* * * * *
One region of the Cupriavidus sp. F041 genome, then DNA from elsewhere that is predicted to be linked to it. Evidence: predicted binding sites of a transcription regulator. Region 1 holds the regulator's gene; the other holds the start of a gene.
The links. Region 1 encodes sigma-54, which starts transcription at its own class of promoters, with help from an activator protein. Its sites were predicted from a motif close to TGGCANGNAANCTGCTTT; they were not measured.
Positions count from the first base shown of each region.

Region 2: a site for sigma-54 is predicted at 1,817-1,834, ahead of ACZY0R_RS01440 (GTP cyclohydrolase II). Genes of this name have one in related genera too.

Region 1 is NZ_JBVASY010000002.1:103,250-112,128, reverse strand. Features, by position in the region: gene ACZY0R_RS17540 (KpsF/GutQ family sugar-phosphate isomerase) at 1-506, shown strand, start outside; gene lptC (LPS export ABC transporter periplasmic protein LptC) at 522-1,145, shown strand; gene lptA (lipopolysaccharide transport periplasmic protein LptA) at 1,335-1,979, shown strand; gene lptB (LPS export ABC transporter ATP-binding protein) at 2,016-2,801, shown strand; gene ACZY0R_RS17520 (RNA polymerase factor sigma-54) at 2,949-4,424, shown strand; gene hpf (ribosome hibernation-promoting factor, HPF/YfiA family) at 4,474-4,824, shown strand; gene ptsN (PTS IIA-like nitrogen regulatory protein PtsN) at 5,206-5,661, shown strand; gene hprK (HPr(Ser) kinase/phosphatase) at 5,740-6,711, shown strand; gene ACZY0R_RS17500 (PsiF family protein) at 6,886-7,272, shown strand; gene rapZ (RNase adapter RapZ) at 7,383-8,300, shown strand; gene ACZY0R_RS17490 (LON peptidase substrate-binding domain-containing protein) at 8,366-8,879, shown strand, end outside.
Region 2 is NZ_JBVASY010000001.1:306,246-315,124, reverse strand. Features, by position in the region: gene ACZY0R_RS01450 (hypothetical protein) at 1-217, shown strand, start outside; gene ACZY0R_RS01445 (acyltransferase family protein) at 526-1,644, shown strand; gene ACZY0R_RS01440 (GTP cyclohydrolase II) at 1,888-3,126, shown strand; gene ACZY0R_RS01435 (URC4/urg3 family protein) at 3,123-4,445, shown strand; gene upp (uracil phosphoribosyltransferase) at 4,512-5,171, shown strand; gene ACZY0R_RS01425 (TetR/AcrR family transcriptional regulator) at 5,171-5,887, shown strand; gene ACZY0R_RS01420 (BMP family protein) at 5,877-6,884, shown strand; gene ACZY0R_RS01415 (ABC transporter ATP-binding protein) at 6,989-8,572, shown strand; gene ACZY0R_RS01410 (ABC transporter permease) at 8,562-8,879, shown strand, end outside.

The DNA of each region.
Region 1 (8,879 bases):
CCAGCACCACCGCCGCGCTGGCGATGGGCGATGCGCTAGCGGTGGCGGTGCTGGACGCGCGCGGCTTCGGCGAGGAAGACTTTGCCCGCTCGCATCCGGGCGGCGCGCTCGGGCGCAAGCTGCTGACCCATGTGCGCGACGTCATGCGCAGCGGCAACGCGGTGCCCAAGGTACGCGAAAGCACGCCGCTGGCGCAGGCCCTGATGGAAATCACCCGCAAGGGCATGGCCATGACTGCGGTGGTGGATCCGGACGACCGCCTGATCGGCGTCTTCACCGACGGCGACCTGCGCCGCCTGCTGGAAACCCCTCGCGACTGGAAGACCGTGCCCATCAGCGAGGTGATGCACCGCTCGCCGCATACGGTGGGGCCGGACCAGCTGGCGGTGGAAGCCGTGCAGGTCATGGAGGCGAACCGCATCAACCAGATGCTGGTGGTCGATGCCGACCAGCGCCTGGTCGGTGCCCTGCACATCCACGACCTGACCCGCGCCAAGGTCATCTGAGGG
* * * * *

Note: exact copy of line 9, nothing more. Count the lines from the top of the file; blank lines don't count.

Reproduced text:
CCAGCACCACCGCCGCGCTGGCGATGGGCGATGCGCTAGCGGTGGCGGTGCTGGACGCGCGCGGCTTCGGCGAGGAAGACTTTGCCCGCTCGCATCCGGGCGGCGCGCTCGGGCGCAAGCTGCTGACCCATGTGCGCGACGTCATGCGCAGCGGCAACGCGGTGCCCAAGGTACGCGAAAGCACGCCGCTGGCGCAGGCCCTGATGGAAATCACCCGCAAGGGCATGGCCATGACTGCGGTGGTGGATCCGGACGACCGCCTGATCGGCGTCTTCACCGACGGCGACCTGCGCCGCCTGCTGGAAACCCCTCGCGACTGGAAGACCGTGCCCATCAGCGAGGTGATGCACCGCTCGCCGCATACGGTGGGGCCGGACCAGCTGGCGGTGGAAGCCGTGCAGGTCATGGAGGCGAACCGCATCAACCAGATGCTGGTGGTCGATGCCGACCAGCGCCTGGTCGGTGCCCTGCACATCCACGACCTGACCCGCGCCAAGGTCATCTGAGGG